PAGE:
At this point, I needed some real food if I was to continue aesthetically fasting, so I crashed at a table outside Metro Cafe. I expected good things based on the many smiling faces filling the tables (note: always pick restaurants based on the diners, rather than the menu) and was not disappointed. It was more like a community than a restaurant, almost everyone at the tables around me knew the staff and caught up about their hangovers and their families in between ordering. The guy who waited on me practically ordered for me, and jovially begged me to trust him that the penne pasta salad with pesto was the best thing I could possibly order that day in all of Dublin, besides a Guinness, of course. He was right. While eating, I people-watched and flipped through my new book of Irish poetry. One of my favorite finds so far is Peter McDonald. I'll share a little exerpt from his poem "Day-trip to Iceland" that I found particularly striking after the conversation this morning about the difference between America and Europe's cultural scenes.

Although we started in Belfast,
my people in the recent past
took their part in the general flight
to a fresh suburban satellite
where homes increase a hundredfold,
and few are more than ten years old,
where culture is a shopping mall
and there's no history at all

To sum up the rest of the day, I hit two more bookstores: Books Upstairs and Dubray Books. Dubray was first, a little more commercial but with a great poetry and drama selection. I bought Marina Carr's play "Woman and Scarecrow" because we had talked about her in class and if the Irish love her, I will probably love her too. Also, a collection of poetry by Leonard Cohen, "Book of Longing" because my Dad sent me his Live in London cd's and I've been crazy for his lyrics for the last two weeks. His writings, like his drawings that accompany his words on many of the pages, are rough and sensual with simple lines and smudged edges that touch something very human and very deep. When I read it, my chest tightens in that way when you try to hold back an excess of emotion in a public place.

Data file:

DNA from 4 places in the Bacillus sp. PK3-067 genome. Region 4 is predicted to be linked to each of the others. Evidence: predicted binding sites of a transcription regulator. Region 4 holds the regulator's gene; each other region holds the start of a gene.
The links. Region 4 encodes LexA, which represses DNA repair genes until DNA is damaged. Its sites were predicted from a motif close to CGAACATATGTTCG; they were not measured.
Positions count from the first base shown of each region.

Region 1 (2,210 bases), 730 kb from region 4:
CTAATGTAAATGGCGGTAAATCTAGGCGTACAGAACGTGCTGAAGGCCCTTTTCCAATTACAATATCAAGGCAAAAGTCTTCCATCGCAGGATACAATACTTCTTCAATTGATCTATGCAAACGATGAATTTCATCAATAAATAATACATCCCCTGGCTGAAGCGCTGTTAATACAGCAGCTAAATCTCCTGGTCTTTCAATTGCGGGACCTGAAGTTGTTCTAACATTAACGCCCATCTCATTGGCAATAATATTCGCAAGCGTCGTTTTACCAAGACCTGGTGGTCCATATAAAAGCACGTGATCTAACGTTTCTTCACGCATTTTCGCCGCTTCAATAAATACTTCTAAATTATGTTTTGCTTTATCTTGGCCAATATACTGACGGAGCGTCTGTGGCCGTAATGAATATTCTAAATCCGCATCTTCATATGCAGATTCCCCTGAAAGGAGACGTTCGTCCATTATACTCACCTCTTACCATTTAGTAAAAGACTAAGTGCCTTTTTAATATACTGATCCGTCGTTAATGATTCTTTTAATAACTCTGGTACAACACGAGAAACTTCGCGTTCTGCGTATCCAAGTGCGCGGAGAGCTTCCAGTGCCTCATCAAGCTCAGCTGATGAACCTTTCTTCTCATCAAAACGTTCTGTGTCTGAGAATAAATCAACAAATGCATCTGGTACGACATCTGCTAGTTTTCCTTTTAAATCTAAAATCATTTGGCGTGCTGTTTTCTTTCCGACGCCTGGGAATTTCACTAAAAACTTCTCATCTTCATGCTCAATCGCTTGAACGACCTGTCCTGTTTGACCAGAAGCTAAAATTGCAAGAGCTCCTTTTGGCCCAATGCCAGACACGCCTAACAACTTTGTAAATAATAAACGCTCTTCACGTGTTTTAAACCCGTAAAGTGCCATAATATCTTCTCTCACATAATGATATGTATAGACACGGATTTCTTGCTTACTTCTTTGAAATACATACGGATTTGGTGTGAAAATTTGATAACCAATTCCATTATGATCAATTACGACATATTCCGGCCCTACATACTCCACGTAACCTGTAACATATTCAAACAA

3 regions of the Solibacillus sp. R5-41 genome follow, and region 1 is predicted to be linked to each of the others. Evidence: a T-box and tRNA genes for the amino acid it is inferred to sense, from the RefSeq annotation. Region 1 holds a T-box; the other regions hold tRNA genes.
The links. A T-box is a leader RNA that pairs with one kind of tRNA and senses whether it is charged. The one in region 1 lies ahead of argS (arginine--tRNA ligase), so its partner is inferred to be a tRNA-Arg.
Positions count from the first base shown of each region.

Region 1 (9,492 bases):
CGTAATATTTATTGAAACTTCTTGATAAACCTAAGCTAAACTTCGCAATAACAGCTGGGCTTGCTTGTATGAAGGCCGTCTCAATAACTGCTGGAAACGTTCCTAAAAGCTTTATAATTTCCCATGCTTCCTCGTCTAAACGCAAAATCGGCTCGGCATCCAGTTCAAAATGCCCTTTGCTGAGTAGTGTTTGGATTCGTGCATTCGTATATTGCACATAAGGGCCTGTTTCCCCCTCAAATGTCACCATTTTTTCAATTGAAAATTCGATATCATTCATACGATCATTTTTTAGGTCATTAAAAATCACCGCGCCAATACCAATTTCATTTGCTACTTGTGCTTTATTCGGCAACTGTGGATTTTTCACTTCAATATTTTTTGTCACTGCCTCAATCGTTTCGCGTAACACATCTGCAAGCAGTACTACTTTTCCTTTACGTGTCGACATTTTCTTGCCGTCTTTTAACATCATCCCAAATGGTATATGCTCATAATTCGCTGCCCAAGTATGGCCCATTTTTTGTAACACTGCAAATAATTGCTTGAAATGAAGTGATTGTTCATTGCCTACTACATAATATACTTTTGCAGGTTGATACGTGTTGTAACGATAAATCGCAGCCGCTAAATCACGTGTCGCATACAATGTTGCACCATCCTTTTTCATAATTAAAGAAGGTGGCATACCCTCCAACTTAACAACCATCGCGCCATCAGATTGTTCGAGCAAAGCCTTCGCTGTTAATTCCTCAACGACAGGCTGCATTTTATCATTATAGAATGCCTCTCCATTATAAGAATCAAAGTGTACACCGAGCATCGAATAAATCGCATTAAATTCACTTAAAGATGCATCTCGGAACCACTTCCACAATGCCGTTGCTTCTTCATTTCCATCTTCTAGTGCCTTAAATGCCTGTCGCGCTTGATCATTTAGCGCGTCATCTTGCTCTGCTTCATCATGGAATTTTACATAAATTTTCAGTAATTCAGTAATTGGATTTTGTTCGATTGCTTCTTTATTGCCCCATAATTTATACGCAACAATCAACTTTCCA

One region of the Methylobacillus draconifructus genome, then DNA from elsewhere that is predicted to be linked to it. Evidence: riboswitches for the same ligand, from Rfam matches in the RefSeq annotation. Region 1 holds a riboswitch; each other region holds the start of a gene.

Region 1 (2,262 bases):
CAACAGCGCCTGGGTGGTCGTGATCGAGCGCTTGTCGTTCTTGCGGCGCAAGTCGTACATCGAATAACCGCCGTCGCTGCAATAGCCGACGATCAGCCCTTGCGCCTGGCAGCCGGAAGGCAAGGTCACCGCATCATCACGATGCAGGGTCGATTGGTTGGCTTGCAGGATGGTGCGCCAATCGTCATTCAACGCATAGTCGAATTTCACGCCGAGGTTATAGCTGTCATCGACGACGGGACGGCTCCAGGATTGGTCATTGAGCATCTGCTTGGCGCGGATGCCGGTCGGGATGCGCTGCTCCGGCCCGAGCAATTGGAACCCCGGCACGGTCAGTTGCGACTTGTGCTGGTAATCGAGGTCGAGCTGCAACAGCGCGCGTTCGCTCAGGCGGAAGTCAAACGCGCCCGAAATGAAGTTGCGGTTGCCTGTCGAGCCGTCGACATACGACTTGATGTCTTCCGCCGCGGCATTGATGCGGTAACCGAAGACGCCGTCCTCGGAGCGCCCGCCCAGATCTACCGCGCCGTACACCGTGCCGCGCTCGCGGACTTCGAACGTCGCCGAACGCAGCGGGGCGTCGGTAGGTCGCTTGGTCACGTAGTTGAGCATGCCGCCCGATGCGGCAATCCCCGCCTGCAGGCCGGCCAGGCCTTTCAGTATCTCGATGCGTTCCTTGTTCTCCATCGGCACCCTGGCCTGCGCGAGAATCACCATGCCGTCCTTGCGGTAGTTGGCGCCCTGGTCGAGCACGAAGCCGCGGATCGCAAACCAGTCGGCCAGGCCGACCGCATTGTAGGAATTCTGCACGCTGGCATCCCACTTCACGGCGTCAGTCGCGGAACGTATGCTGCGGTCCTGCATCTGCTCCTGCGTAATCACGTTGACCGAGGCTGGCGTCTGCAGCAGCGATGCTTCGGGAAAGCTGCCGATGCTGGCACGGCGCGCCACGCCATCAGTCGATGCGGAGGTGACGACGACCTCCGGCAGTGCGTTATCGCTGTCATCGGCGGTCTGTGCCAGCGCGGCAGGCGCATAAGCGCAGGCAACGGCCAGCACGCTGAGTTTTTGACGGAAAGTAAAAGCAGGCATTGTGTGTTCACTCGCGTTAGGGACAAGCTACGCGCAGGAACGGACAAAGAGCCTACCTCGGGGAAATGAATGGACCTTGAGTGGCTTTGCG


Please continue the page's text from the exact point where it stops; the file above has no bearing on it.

Books Upstairs is dark and musty with lots of little neon orange sale stickers on covers. Basically, heaven. For cheap, cheap I bought "...She Also Wrote Plays: An International Guide to Women Playwrights from the 10th to the 21st Century" because, well, duh. And "The Beat Book: Writings from the Beat Generation" which is the best beat anthology I've found, with 18 authors. I leave you with one of my favorite excerpts from Kerouac's "On the Road":